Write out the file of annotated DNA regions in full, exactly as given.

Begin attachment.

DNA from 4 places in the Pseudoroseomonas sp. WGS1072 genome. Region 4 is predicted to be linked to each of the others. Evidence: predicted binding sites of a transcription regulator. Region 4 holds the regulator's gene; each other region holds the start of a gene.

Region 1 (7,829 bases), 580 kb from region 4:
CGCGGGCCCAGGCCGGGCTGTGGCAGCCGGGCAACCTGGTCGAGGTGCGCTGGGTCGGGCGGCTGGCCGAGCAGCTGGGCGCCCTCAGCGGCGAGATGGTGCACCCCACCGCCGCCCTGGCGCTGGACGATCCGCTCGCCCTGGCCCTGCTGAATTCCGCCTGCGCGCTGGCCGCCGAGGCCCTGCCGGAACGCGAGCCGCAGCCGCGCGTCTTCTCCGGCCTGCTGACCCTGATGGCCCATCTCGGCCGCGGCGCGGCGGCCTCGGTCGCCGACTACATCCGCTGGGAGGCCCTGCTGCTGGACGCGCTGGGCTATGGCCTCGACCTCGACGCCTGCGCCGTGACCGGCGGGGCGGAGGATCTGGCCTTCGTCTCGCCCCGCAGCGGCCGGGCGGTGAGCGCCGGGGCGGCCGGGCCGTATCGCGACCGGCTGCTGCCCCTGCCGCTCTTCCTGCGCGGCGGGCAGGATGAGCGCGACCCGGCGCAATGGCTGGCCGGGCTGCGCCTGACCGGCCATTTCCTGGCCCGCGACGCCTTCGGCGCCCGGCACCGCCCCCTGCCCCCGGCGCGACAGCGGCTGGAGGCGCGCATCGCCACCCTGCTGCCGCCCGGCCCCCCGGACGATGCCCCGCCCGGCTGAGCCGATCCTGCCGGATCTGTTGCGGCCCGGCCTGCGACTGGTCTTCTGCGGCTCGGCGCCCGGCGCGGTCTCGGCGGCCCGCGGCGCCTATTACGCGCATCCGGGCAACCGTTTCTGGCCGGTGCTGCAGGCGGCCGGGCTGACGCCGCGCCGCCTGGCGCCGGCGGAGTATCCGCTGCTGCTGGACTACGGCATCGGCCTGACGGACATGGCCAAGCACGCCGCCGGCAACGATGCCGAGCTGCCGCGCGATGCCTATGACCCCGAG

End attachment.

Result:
DNA from 4 places in the Pseudoroseomonas sp. WGS1072 genome. Region 4 is predicted to be linked to each of the others. Evidence: predicted binding sites of a transcription regulator. Region 4 holds the regulator's gene; each other region holds the start of a gene.

Region 1 (7,829 bases), 580 kb from region 4:
CGCGGGCCCAGGCCGGGCTGTGGCAGCCGGGCAACCTGGTCGAGGTGCGCTGGGTCGGGCGGCTGGCCGAGCAGCTGGGCGCCCTCAGCGGCGAGATGGTGCACCCCACCGCCGCCCTGGCGCTGGACGATCCGCTCGCCCTGGCCCTGCTGAATTCCGCCTGCGCGCTGGCCGCCGAGGCCCTGCCGGAACGCGAGCCGCAGCCGCGCGTCTTCTCCGGCCTGCTGACCCTGATGGCCCATCTCGGCCGCGGCGCGGCGGCCTCGGTCGCCGACTACATCCGCTGGGAGGCCCTGCTGCTGGACGCGCTGGGCTATGGCCTCGACCTCGACGCCTGCGCCGTGACCGGCGGGGCGGAGGATCTGGCCTTCGTCTCGCCCCGCAGCGGCCGGGCGGTGAGCGCCGGGGCGGCCGGGCCGTATCGCGACCGGCTGCTGCCCCTGCCGCTCTTCCTGCGCGGCGGGCAGGATGAGCGCGACCCGGCGCAATGGCTGGCCGGGCTGCGCCTGACCGGCCATTTCCTGGCCCGCGACGCCTTCGGCGCCCGGCACCGCCCCCTGCCCCCGGCGCGACAGCGGCTGGAGGCGCGCATCGCCACCCTGCTGCCGCCCGGCCCCCCGGACGATGCCCCGCCCGGCTGAGCCGATCCTGCCGGATCTGTTGCGGCCCGGCCTGCGACTGGTCTTCTGCGGCTCGGCGCCCGGCGCGGTCTCGGCGGCCCGCGGCGCCTATTACGCGCATCCGGGCAACCGTTTCTGGCCGGTGCTGCAGGCGGCCGGGCTGACGCCGCGCCGCCTGGCGCCGGCGGAGTATCCGCTGCTGCTGGACTACGGCATCGGCCTGACGGACATGGCCAAGCACGCCGCCGGCAACGATGCCGAGCTGCCGCGCGATGCCTATGACCCCGAG